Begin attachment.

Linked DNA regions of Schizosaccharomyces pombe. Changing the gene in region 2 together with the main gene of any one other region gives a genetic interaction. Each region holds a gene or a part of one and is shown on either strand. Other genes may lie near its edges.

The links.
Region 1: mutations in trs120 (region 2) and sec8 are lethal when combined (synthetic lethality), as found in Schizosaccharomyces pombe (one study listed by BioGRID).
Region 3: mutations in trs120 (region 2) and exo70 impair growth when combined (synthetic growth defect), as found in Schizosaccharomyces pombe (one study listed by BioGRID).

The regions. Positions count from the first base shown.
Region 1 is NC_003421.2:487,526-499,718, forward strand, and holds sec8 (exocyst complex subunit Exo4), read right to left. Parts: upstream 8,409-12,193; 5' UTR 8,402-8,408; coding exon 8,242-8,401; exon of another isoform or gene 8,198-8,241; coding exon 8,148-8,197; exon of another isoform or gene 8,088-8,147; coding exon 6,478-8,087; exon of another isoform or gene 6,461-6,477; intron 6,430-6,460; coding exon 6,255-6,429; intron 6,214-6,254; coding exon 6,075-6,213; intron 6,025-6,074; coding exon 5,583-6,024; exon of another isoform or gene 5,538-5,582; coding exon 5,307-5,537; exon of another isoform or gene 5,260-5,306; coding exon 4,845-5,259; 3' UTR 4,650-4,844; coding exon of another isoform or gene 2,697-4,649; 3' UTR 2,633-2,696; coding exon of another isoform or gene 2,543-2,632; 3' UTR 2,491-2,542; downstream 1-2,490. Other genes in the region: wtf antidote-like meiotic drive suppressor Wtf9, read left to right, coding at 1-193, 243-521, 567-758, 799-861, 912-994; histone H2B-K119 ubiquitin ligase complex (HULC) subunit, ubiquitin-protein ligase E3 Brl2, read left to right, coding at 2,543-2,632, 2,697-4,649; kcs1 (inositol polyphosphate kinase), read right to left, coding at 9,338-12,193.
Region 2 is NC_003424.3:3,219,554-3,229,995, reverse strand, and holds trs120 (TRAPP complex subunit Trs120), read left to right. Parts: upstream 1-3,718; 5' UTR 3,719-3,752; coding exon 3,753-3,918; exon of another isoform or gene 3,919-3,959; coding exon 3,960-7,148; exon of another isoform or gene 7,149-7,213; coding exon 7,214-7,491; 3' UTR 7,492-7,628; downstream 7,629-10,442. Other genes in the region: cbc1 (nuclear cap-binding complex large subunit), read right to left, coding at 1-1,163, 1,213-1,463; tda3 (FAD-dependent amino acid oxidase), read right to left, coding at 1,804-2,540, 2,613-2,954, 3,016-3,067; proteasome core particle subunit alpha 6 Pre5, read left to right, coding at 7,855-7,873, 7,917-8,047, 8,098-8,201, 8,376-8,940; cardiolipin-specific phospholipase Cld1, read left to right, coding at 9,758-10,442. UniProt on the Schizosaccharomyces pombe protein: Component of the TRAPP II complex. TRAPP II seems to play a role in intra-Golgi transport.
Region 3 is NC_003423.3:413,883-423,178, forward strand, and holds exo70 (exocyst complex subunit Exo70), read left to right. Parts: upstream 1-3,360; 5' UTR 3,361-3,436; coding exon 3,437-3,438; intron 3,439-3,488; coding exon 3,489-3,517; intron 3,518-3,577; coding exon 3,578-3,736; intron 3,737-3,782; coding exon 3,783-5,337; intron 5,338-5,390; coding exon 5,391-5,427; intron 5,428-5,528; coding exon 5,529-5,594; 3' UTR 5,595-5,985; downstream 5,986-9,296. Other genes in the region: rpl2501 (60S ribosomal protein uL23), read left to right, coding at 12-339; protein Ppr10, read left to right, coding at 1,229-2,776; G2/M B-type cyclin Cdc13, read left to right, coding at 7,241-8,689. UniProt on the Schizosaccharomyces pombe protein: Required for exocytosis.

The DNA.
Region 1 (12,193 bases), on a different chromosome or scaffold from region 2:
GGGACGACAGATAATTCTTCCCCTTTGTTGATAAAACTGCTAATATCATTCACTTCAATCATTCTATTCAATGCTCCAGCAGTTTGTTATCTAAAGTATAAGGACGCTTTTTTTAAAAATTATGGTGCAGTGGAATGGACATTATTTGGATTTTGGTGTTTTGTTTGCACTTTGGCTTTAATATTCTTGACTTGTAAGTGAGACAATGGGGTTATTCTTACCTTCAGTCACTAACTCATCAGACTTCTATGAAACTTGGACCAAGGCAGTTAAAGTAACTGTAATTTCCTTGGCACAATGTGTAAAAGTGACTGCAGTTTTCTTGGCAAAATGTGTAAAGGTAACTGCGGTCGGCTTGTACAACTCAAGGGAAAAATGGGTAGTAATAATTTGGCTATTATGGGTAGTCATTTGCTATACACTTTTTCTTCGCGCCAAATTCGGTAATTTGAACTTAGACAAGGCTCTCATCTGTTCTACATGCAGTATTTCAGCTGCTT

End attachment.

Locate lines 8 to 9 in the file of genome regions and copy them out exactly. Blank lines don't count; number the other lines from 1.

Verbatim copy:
Region 3 is NC_003423.3:413,883-423,178, forward strand, and holds exo70 (exocyst complex subunit Exo70), read left to right. Parts: upstream 1-3,360; 5' UTR 3,361-3,436; coding exon 3,437-3,438; intron 3,439-3,488; coding exon 3,489-3,517; intron 3,518-3,577; coding exon 3,578-3,736; intron 3,737-3,782; coding exon 3,783-5,337; intron 5,338-5,390; coding exon 5,391-5,427; intron 5,428-5,528; coding exon 5,529-5,594; 3' UTR 5,595-5,985; downstream 5,986-9,296. Other genes in the region: rpl2501 (60S ribosomal protein uL23), read left to right, coding at 12-339; protein Ppr10, read left to right, coding at 1,229-2,776; G2/M B-type cyclin Cdc13, read left to right, coding at 7,241-8,689. UniProt on the Schizosaccharomyces pombe protein: Required for exocytosis.

The DNA.